The most important formal feedback in relation to the course comes in the form of comments and grades for the various assessments. As well as a grade you will be given an indication of the strengths and weaknesses of your work, including suggestions as to how you might improve or build on your work, in future courses
We will aim to release your provisional marks and feedback for the various assessment elements according to the timetable shown in the assessment schedule. If there is a delay for reasons that cannot be anticipated we will let you know as soon as possible, and will give you a revised date when you will receive your marks and feedback. Marks and comments will be made available through the course Learn pages.
No Exam Information
Learning Outcomes
On completion of this course, the student will be able to:
  1. Students will be able to Identify influences on, and competing understandings of, professional identity and the problematic relationship between policy-making and management in a professional setting.
  2. Students will be able to elaborate a coherent approach to staff development in professional settings
  3. Students will be able to explain the nature of power and authority in organisations as well as analyse mechanisms and identify appropriate methods for decision making in organisations
  4. Students will be able to describe examples of the assessment and evaluation of programmes and projects
  5. Students will be able to describe a strategic approach to raising and controlling funds
Reading List

Adirondack, A. (2006) Just About Managing: Effective Management for Voluntary Organisations and Community Groups, London: London Voluntary Service Council.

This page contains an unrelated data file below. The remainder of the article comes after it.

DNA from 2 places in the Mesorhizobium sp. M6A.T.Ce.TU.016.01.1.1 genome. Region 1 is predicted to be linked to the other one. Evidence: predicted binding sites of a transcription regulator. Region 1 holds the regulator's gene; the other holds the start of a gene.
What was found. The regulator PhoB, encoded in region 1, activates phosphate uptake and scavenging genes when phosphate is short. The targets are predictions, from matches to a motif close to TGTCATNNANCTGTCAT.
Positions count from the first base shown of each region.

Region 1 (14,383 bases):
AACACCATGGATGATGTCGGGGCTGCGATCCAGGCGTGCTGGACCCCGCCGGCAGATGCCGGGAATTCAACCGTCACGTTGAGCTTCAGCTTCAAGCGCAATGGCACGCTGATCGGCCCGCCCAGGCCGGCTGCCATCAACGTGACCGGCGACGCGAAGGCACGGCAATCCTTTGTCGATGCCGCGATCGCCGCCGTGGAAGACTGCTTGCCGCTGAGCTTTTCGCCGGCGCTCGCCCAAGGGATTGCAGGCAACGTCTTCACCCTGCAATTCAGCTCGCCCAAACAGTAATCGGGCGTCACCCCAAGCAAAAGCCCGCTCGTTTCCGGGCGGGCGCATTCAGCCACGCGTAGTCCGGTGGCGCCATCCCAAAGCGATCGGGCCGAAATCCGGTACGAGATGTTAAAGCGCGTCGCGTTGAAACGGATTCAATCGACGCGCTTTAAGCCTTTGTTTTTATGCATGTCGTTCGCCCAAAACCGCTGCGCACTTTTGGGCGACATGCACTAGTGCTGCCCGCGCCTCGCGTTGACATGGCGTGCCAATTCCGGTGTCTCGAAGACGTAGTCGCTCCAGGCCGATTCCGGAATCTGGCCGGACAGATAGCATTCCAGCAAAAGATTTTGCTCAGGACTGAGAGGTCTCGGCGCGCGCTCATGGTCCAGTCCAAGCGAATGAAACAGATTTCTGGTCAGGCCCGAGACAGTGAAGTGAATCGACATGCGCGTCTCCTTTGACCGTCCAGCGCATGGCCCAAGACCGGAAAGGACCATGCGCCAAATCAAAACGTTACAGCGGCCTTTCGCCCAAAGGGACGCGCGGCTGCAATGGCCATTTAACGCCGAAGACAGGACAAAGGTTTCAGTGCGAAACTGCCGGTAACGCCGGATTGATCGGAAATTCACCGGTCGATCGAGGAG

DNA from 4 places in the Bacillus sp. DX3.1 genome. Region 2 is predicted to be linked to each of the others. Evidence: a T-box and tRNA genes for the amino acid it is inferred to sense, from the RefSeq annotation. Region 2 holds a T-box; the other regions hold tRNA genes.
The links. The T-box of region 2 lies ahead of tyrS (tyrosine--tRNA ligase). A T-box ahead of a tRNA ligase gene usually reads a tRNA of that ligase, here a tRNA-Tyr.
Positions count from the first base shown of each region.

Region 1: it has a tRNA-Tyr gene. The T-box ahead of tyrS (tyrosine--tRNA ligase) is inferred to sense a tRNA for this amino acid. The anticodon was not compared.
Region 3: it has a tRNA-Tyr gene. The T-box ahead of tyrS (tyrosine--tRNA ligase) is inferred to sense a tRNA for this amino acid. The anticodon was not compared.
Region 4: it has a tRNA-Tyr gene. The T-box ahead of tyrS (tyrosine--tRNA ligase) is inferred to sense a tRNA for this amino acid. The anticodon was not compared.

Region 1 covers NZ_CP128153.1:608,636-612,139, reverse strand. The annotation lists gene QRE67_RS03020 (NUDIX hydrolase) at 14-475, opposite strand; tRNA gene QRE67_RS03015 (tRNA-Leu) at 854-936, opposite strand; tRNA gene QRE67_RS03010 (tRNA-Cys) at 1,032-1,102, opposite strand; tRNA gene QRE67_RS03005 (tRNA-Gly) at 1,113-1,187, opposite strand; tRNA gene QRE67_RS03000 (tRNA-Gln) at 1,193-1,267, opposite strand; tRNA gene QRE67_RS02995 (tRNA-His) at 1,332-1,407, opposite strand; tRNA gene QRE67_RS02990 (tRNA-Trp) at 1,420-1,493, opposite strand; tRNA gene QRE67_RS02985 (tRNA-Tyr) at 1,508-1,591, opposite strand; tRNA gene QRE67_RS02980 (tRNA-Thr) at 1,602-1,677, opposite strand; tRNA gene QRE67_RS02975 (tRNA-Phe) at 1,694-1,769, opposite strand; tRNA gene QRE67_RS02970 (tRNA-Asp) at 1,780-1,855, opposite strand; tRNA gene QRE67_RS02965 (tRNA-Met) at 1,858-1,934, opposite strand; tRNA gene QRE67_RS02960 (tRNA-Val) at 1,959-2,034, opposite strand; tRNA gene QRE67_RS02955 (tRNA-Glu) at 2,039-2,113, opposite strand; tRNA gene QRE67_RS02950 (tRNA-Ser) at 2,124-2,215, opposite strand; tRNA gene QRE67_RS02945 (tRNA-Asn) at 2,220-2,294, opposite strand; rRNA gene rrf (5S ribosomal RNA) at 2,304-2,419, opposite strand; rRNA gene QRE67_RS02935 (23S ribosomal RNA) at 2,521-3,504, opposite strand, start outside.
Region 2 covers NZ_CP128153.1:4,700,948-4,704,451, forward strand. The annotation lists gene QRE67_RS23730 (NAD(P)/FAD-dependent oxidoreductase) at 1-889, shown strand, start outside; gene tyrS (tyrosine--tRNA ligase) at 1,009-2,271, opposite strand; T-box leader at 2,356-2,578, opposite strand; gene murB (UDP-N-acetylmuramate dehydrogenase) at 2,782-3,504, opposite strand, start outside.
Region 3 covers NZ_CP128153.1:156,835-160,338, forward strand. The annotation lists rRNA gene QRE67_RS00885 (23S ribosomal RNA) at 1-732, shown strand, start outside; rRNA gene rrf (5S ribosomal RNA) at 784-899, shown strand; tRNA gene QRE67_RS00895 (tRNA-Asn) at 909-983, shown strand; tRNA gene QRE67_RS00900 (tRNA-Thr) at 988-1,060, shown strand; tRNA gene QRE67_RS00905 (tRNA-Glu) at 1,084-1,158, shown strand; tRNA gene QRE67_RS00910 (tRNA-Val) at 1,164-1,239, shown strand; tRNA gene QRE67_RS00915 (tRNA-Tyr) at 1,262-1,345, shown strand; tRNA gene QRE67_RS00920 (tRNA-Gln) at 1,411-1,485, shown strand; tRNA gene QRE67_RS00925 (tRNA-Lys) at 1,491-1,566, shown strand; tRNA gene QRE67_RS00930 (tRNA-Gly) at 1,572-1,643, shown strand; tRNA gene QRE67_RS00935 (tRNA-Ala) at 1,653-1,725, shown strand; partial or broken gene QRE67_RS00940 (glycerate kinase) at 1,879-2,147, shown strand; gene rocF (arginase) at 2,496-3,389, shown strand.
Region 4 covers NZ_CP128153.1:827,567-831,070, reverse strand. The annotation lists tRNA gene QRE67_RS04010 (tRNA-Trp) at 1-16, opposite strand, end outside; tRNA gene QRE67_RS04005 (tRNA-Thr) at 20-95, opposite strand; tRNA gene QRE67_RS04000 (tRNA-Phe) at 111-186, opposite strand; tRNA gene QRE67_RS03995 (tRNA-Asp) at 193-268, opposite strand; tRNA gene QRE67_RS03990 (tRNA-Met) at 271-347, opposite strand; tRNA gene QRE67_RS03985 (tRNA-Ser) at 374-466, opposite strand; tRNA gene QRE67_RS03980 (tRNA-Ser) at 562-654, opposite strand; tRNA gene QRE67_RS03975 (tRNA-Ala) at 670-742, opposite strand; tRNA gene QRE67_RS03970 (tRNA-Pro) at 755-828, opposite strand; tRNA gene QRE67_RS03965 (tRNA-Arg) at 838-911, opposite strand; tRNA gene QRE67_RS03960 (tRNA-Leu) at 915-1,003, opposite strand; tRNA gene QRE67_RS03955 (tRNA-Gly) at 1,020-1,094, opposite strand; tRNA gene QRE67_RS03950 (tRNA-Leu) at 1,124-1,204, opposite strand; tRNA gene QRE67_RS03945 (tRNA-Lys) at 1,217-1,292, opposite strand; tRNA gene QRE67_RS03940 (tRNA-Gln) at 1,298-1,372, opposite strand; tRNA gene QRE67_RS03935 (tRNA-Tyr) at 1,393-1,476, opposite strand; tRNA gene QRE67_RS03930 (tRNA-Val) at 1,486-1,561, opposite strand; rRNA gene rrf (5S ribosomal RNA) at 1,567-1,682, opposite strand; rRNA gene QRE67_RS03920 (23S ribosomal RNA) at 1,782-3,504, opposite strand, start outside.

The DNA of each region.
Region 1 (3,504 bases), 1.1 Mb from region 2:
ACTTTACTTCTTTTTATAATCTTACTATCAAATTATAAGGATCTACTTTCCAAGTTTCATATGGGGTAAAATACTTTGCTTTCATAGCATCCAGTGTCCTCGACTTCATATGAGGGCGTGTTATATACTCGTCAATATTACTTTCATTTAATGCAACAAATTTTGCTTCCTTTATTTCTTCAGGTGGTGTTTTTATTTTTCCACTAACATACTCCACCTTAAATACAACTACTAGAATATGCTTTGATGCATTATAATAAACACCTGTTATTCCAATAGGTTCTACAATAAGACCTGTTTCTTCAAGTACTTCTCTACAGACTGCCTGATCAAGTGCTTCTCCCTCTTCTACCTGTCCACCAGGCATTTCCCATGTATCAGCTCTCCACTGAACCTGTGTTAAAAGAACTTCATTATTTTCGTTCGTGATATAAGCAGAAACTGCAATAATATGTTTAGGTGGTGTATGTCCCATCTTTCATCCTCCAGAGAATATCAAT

Alvesson, M. Bridgman, T. and Willmott H. Eds. (2011) Oxford handbook of critical management studies, Oxford University Press.
Bratton, J. & Gold, J. (2017) Human Resource Management: theory and practice, 6th Edition, Basingstoke, Palsgrave Macmillan.
Clegg, S.R., Kornberger, M., Pitsis, T.S. (2016) Managing and Organizations: an introduction to theory and practice, 4th Edition, London, Thousand Oaks, Sage Publications.
Davis-Smith, Rochester & Hedley (eds) (2005 An introduction to the voluntary sector, London; Rutledge.
Grey, C. (2017) A Very Short, Fairly Interesting and Reasonably Cheap Book About Studying Organizations, 4th Edition, Sage Publications.
Hudson, M (2017) Managing Without Profit: Leadership, governance and management of civil society organisations,4th edition, London; Directory of Social Change.
Linstead, S., Fulop, L. and Lilley, S. (2004) Management and Organization: a critical text, Basingstoke: Palgrave Macmillan. Introduction.
Mullins, L. & Christy, G. (2016) Management and Organisational Behaviour, 11th Edition, London: Pitman Publishing.
Additional Information
Graduate Attributes and Skills Not entered
KeywordsNot entered
Course organiserDr Claire Valentin
Tel: (0131 6)51 6195
Course secretaryMrs Lesley Spencer
Tel: (0131 6)51 6373